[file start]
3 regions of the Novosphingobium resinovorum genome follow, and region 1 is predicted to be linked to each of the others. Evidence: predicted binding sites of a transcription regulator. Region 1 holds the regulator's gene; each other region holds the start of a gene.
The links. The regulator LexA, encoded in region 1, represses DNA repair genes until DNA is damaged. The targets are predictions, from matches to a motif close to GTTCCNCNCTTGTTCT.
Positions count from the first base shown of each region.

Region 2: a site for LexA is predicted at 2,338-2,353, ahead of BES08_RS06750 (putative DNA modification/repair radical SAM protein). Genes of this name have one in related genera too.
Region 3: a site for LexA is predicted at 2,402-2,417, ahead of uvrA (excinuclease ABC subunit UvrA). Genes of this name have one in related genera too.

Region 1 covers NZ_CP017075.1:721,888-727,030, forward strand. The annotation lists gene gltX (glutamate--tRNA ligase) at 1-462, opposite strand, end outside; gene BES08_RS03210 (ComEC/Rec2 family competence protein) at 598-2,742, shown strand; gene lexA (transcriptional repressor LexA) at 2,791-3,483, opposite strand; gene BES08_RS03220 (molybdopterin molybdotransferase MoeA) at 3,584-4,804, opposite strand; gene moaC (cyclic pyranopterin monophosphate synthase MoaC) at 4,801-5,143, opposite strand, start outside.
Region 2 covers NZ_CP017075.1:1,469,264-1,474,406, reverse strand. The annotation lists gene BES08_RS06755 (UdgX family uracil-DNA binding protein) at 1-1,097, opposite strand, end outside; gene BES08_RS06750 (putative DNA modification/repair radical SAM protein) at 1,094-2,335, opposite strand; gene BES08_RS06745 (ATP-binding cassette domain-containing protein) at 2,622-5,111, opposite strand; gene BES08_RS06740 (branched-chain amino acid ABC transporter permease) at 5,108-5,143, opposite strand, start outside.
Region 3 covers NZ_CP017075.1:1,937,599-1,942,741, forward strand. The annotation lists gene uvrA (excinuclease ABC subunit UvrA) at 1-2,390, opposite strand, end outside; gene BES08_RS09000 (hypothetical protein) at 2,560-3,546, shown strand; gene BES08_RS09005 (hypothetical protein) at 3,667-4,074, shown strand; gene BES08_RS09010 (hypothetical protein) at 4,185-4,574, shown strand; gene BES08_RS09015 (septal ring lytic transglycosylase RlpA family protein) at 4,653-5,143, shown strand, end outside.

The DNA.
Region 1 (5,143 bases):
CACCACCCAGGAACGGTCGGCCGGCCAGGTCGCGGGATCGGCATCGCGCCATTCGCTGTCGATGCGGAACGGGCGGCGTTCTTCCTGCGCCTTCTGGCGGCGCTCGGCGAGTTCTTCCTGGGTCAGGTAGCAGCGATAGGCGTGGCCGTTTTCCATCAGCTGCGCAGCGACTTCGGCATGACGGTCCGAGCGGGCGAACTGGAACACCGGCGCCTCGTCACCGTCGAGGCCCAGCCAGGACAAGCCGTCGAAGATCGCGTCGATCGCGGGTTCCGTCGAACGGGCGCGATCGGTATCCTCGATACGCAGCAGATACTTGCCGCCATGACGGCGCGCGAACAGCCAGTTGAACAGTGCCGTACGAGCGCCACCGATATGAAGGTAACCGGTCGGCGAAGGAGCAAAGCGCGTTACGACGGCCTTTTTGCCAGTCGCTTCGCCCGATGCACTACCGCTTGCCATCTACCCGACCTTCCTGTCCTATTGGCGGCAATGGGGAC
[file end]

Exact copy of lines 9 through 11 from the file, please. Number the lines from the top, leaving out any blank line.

The DNA.
Region 1 (5,143 bases):
CACCACCCAGGAACGGTCGGCCGGCCAGGTCGCGGGATCGGCATCGCGCCATTCGCTGTCGATGCGGAACGGGCGGCGTTCTTCCTGCGCCTTCTGGCGGCGCTCGGCGAGTTCTTCCTGGGTCAGGTAGCAGCGATAGGCGTGGCCGTTTTCCATCAGCTGCGCAGCGACTTCGGCATGACGGTCCGAGCGGGCGAACTGGAACACCGGCGCCTCGTCACCGTCGAGGCCCAGCCAGGACAAGCCGTCGAAGATCGCGTCGATCGCGGGTTCCGTCGAACGGGCGCGATCGGTATCCTCGATACGCAGCAGATACTTGCCGCCATGACGGCGCGCGAACAGCCAGTTGAACAGTGCCGTACGAGCGCCACCGATATGAAGGTAACCGGTCGGCGAAGGAGCAAAGCGCGTTACGACGGCCTTTTTGCCAGTCGCTTCGCCCGATGCACTACCGCTTGCCATCTACCCGACCTTCCTGTCCTATTGGCGGCAATGGGGAC